Galveston hospital may cut cancer care for illegal immigrants
posted at 3:05 pm on December 3, 2007 by Bryan
Open borders types like Max Boot wax rhapsodic about the all-positive implications and effects of illegal immigration.
Obviously it is wrong for anyone to break the law, but the desire of foreigners to come here to work seems like the most benign sort of lawbreaking imaginable. Lots of other laws are broken routinely — prostitution laws, speeding laws, tax laws — and yet they are not the subject of heated exchanges at presidential debates.
What makes illegal immigration so bad? There is no question that an influx of illegals puts pressure on public services, especially in the border states, and that issue needs to be addressed, perhaps with greater assistance from Washington. But it is hardly unmanageable, especially because illegal immigrants, while making use of some government services, also contribute a lot to society via sales taxes and other means without collecting Social Security, unemployment or other benefits available to legal residents. Studies of the net economic effect of illegal immigration show mixed results.
There is quite a bit wrong with that passage and the article as a whole, notably a conservative arguing for “greater assistance from Washington” to deal with the pressure that illegal aliens put on government services. Where, Mr. Boot, will that “greater assistance from Washington” actually come from? The law-abiding taxpayer, of course! And Boot, who usually writes tough articles about war and security, never gets around to the argument that tends to supersede the economic and cultural arguments against illegal immigration; namely, that if day laborers and coyotes and drug smugglers can cross back and forth with impunity, so can terrorists. To paraphrase an old political saw, it’s the security, stupid.
Additionally, in border states, illegal aliens often cross in not to work, but to take advantage of US government services. They’re not actually contributing anything on this side of the border, but they are costing us millions of dollars every year. When you don’t pay into a system but do take benefits out of it, you’re a net loss on that system.
But back to the economics. It’s fashionable to characterize illegal immigration as an essentially victimless crime. Tell that to the poor American citizens in Galveston whose hospital is being strained to the breaking point by illegals who take advantage of US generosity to obtain long-term care that they have no intention of paying for.
The University of Texas Medical Branch in Galveston may soon close its doors to poor illegal immigrants who need cancer care, a move that could increase the patient load in Harris County.
The medical school, unable to meet the demand for cancer care by indigent patients with limited state funds, is considering a policy that would require patients to prove they’re here legally to qualify for financial assistance. That would save the hospital system money but contradict its mission of providing care for the poor.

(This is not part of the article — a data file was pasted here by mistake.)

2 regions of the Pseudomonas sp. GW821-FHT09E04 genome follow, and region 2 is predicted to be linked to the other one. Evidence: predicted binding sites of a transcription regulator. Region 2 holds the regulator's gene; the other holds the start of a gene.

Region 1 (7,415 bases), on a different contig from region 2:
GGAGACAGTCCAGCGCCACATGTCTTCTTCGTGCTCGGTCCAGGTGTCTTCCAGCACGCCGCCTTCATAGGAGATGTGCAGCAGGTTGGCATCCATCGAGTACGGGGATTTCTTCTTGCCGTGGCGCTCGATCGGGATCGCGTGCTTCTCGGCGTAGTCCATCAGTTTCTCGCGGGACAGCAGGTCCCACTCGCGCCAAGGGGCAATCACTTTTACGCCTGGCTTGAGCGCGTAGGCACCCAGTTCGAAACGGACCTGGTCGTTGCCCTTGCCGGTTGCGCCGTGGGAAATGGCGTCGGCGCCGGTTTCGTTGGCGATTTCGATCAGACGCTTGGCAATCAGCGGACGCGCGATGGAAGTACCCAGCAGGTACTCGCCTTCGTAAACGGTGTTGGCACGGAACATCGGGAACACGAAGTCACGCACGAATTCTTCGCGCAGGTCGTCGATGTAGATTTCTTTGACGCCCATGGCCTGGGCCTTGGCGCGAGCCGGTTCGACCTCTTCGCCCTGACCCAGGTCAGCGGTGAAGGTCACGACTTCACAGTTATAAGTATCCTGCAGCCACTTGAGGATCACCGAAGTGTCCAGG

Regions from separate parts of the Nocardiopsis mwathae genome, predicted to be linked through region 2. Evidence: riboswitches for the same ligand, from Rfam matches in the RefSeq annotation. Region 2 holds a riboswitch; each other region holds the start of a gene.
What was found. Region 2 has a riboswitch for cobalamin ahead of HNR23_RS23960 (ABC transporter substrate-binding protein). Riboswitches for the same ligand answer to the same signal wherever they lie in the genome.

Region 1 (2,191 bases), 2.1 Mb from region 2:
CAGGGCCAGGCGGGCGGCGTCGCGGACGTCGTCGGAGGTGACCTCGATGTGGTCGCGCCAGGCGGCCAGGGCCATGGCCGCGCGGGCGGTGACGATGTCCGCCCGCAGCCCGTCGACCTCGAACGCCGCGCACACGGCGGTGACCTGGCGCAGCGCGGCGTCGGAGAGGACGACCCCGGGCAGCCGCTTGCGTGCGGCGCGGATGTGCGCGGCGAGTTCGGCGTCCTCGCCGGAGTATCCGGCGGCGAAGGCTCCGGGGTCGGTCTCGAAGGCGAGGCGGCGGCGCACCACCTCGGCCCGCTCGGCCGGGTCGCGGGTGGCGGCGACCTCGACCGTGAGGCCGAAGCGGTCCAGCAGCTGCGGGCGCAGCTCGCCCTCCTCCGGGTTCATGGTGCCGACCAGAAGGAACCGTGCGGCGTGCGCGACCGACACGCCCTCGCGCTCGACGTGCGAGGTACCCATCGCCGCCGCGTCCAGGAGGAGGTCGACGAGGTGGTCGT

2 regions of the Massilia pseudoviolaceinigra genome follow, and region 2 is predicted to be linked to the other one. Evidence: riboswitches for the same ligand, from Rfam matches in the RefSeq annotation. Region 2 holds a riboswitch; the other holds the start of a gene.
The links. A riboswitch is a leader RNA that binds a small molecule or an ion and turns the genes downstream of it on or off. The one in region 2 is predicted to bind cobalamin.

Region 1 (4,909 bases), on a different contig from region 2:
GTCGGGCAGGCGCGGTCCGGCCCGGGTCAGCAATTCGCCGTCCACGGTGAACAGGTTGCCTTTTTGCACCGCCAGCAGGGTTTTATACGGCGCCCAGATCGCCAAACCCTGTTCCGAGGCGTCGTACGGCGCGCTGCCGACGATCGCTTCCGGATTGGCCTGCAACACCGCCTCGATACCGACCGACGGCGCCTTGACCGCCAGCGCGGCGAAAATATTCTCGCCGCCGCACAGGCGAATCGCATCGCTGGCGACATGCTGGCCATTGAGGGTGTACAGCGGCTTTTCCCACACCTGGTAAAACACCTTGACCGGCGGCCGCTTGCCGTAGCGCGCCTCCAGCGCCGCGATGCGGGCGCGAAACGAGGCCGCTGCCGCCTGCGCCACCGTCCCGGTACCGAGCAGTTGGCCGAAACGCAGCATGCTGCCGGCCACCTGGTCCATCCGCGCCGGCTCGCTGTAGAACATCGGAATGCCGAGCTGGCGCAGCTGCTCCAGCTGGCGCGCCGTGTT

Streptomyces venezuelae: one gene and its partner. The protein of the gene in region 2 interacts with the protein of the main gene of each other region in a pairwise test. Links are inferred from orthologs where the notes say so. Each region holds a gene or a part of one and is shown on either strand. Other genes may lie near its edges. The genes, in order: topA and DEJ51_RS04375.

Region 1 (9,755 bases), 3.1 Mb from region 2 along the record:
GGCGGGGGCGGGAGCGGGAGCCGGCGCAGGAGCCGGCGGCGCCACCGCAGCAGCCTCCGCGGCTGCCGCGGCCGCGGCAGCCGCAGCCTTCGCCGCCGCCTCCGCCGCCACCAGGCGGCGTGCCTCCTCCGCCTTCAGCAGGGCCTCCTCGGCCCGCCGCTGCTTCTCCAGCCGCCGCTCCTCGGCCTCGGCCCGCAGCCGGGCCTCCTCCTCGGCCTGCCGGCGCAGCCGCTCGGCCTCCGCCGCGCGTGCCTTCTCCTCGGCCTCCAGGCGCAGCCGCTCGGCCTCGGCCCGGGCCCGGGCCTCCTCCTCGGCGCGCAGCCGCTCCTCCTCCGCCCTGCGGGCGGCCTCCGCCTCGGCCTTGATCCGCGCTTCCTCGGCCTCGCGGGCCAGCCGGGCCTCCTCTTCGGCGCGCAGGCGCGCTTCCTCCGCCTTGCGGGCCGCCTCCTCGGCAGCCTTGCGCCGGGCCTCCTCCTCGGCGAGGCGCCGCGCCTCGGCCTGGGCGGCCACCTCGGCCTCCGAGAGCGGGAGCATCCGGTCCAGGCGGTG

“Everyday, very difficult decisions have to be made because there are too few resources for the demand,” said Karen Sexton, vice president and CEO of hospitals and clinics at the medical branch.
The policy decision, which has been under consideration for months by the medical branch’s Cancer Patients Acceptance Committee, is expected to be made by January and any changes would be effective immediately, Sexton said.
Again, we’re talking about long-term care here, where one patient can easily rack up millions of dollars in expenses that the hospital won’t get reimbursed by insurance or anyone else for. The problem introduced by this is very simple, and can be rendered by the phrase “Money doesn’t grow on trees.” The money to care for illegal aliens has to come from somewhere. State hospitals like UTMB don’t get reimbursed by anyone — not the state government, not Washington and certainly not the illegals’ countries of origin — for the care that they give to illegal aliens who can’t pay for it. So the hospital faces a choice: Continue to eat the cost of illegal alien care at the expense of its own budget, or cut care to illegals off so that it can better care for US citizens and legal residents that it’s supposed to serve. Many hospitals have faced the same choice, chosen to continue caring for illegal aliens, and have ended up having to shut down entirely. If you’re looking for illegal immigration’s victims, the citizens and legal residents who would have been cared for but now won’t be because their hospital went broke caring for illegals are among your victims. UTMB is evidently trying to prevent that outcome, and will make its decision in January. If it cuts long-term care for illegal aliens off, they’ll head to Houston, where presumably they’ll just stress more hospitals by receiving care at US taxpayer expense.
Citizenship is not considered by the Harris County Hospital District — and it shouldn’t be since it receives state funding for indigent care, said King Hillier, vice president of public policy and government relations of the district, which operates Ben Taub General, Houston’s largest public hospital.
“We do not question citizenship status,” he told the Galveston County Daily News. “If they live in Harris County and can prove residency, then they are paying taxes. If they’re paying rent, then their landlord is paying property taxes to the hospital district.”
They’ll begin to question citizenship status if the expenses reach a pain threshold.
Open borders types like Mr. Boot ought not put hospitals in the position of having to make choices like this. A secure border and cutting off sanctuary policies would go a long way to alleviating the very real negative effects of illegal immigration that evidently escape the open borders crowd’s notice.
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